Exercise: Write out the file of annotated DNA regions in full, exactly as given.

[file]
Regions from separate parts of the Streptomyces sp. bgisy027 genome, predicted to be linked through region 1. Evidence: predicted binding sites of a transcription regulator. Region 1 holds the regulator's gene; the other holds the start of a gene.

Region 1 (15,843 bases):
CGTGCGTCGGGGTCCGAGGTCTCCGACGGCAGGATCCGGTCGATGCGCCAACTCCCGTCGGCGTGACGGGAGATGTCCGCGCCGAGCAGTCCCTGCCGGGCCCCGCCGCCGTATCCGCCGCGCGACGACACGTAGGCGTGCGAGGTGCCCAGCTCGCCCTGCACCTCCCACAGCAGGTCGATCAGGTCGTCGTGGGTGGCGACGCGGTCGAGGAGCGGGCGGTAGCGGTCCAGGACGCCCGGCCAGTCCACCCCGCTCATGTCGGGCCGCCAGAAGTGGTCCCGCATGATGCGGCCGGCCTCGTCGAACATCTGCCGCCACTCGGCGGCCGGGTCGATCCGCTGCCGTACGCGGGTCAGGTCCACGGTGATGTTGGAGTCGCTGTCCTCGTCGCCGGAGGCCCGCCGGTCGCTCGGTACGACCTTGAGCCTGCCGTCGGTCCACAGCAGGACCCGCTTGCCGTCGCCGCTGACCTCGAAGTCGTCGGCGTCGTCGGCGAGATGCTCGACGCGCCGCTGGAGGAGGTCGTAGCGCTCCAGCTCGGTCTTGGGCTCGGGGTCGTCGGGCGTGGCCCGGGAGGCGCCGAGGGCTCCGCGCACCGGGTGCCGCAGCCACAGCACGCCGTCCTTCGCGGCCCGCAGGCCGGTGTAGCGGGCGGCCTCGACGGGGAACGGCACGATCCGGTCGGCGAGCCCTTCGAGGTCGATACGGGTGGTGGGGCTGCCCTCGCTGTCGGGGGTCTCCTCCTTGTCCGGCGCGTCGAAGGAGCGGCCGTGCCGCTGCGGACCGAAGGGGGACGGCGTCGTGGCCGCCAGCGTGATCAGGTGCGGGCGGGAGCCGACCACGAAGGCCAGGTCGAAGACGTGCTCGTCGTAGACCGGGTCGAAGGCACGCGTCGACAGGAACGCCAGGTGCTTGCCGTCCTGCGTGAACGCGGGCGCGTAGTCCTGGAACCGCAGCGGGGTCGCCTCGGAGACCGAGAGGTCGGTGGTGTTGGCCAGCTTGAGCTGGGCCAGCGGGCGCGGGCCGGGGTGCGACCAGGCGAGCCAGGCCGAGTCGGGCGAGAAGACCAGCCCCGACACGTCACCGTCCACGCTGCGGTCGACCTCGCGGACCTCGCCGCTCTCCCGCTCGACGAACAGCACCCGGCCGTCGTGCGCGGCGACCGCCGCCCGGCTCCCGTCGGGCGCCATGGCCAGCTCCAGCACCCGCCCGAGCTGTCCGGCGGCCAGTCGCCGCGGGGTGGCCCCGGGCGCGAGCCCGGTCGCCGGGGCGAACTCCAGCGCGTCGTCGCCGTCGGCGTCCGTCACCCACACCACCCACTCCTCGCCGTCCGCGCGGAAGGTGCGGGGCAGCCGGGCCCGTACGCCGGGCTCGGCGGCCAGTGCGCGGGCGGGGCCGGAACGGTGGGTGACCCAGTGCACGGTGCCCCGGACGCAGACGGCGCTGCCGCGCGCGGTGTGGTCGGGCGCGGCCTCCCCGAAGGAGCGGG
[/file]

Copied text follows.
Regions from separate parts of the Streptomyces sp. bgisy027 genome, predicted to be linked through region 1. Evidence: predicted binding sites of a transcription regulator. Region 1 holds the regulator's gene; the other holds the start of a gene.

Region 1 (15,843 bases):
CGTGCGTCGGGGTCCGAGGTCTCCGACGGCAGGATCCGGTCGATGCGCCAACTCCCGTCGGCGTGACGGGAGATGTCCGCGCCGAGCAGTCCCTGCCGGGCCCCGCCGCCGTATCCGCCGCGCGACGACACGTAGGCGTGCGAGGTGCCCAGCTCGCCCTGCACCTCCCACAGCAGGTCGATCAGGTCGTCGTGGGTGGCGACGCGGTCGAGGAGCGGGCGGTAGCGGTCCAGGACGCCCGGCCAGTCCACCCCGCTCATGTCGGGCCGCCAGAAGTGGTCCCGCATGATGCGGCCGGCCTCGTCGAACATCTGCCGCCACTCGGCGGCCGGGTCGATCCGCTGCCGTACGCGGGTCAGGTCCACGGTGATGTTGGAGTCGCTGTCCTCGTCGCCGGAGGCCCGCCGGTCGCTCGGTACGACCTTGAGCCTGCCGTCGGTCCACAGCAGGACCCGCTTGCCGTCGCCGCTGACCTCGAAGTCGTCGGCGTCGTCGGCGAGATGCTCGACGCGCCGCTGGAGGAGGTCGTAGCGCTCCAGCTCGGTCTTGGGCTCGGGGTCGTCGGGCGTGGCCCGGGAGGCGCCGAGGGCTCCGCGCACCGGGTGCCGCAGCCACAGCACGCCGTCCTTCGCGGCCCGCAGGCCGGTGTAGCGGGCGGCCTCGACGGGGAACGGCACGATCCGGTCGGCGAGCCCTTCGAGGTCGATACGGGTGGTGGGGCTGCCCTCGCTGTCGGGGGTCTCCTCCTTGTCCGGCGCGTCGAAGGAGCGGCCGTGCCGCTGCGGACCGAAGGGGGACGGCGTCGTGGCCGCCAGCGTGATCAGGTGCGGGCGGGAGCCGACCACGAAGGCCAGGTCGAAGACGTGCTCGTCGTAGACCGGGTCGAAGGCACGCGTCGACAGGAACGCCAGGTGCTTGCCGTCCTGCGTGAACGCGGGCGCGTAGTCCTGGAACCGCAGCGGGGTCGCCTCGGAGACCGAGAGGTCGGTGGTGTTGGCCAGCTTGAGCTGGGCCAGCGGGCGCGGGCCGGGGTGCGACCAGGCGAGCCAGGCCGAGTCGGGCGAGAAGACCAGCCCCGACACGTCACCGTCCACGCTGCGGTCGACCTCGCGGACCTCGCCGCTCTCCCGCTCGACGAACAGCACCCGGCCGTCGTGCGCGGCGACCGCCGCCCGGCTCCCGTCGGGCGCCATGGCCAGCTCCAGCACCCGCCCGAGCTGTCCGGCGGCCAGTCGCCGCGGGGTGGCCCCGGGCGCGAGCCCGGTCGCCGGGGCGAACTCCAGCGCGTCGTCGCCGTCGGCGTCCGTCACCCACACCACCCACTCCTCGCCGTCCGCGCGGAAGGTGCGGGGCAGCCGGGCCCGTACGCCGGGCTCGGCGGCCAGTGCGCGGGCGGGGCCGGAACGGTGGGTGACCCAGTGCACGGTGCCCCGGACGCAGACGGCGCTGCCGCGCGCGGTGTGGTCGGGCGCGGCCTCCCCGAAGGAGCGGG